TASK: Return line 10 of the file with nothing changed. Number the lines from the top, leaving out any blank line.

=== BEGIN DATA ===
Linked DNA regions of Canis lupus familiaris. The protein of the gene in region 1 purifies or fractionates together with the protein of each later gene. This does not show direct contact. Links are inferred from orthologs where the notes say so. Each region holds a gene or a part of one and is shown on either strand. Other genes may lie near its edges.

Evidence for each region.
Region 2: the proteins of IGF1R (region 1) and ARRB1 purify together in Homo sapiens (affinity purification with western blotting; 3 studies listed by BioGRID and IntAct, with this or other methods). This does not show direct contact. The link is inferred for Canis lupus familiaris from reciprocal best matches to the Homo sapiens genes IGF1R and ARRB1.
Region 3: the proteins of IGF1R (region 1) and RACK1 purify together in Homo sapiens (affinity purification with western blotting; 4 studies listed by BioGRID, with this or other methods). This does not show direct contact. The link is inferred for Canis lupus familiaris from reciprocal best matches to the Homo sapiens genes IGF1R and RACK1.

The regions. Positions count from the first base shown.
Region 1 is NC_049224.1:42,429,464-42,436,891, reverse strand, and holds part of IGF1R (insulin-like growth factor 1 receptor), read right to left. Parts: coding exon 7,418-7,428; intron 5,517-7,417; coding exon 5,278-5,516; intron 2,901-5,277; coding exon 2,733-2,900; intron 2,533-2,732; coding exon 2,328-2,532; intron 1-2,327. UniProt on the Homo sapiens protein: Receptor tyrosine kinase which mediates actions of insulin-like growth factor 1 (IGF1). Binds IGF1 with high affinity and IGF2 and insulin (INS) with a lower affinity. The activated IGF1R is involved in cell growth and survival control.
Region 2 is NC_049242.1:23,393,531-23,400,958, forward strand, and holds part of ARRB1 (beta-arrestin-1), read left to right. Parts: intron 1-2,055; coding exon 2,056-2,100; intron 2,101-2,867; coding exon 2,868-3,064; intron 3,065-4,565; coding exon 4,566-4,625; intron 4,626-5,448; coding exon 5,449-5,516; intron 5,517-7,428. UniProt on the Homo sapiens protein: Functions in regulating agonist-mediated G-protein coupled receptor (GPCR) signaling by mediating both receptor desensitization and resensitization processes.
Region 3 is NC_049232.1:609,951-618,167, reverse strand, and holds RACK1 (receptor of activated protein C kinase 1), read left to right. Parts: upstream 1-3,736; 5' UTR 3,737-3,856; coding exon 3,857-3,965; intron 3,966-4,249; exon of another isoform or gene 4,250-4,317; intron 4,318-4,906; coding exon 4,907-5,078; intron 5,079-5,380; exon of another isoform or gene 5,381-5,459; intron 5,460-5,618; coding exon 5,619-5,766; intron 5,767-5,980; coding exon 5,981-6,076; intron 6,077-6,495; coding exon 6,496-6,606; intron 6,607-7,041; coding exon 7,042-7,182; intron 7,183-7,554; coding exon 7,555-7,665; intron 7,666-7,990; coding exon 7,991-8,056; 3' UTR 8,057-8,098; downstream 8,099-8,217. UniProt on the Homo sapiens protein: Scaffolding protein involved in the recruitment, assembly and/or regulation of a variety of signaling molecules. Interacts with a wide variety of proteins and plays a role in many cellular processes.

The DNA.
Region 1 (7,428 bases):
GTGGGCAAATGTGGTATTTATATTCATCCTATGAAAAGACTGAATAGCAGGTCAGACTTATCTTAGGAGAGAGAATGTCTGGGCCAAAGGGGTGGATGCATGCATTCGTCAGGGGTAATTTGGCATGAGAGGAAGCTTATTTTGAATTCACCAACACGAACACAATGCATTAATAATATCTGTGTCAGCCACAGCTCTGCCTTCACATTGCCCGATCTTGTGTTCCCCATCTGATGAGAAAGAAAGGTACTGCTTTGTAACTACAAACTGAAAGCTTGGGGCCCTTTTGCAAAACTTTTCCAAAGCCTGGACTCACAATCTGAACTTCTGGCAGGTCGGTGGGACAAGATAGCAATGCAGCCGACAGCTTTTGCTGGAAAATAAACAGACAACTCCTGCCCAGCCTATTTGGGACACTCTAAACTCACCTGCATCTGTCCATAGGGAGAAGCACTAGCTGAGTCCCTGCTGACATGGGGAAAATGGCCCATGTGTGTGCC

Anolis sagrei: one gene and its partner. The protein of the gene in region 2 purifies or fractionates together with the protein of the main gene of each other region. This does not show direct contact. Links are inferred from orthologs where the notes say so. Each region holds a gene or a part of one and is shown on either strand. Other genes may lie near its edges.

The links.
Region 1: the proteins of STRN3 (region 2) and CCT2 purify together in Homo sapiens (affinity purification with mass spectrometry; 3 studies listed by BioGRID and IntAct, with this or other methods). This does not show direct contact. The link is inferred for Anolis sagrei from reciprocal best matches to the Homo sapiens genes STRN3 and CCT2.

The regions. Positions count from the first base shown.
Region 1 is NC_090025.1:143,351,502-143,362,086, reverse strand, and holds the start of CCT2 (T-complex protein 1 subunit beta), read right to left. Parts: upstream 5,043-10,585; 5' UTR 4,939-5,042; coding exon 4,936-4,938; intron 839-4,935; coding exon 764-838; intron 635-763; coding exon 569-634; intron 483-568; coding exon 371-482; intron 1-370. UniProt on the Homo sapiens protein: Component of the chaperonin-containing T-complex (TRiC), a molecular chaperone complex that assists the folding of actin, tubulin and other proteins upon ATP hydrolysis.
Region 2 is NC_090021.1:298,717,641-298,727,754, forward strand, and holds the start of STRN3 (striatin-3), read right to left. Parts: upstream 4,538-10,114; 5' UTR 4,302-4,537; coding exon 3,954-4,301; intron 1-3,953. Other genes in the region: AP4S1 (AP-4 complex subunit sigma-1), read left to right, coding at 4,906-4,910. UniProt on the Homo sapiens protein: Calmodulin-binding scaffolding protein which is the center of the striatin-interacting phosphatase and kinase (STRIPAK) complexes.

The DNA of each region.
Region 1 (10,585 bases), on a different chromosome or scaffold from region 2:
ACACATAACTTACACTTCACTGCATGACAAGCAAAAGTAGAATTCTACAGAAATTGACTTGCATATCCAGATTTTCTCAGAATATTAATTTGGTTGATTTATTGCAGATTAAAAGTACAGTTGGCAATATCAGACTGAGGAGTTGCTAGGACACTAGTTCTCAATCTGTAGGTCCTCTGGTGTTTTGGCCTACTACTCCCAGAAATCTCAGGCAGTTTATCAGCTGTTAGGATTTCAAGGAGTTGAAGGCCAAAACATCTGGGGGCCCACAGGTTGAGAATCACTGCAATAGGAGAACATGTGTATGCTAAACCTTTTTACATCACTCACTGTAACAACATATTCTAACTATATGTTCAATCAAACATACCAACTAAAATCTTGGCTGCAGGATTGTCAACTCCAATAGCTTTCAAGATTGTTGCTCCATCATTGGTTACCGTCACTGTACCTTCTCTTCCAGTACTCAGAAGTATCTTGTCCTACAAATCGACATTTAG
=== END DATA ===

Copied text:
Region 1 (7,428 bases):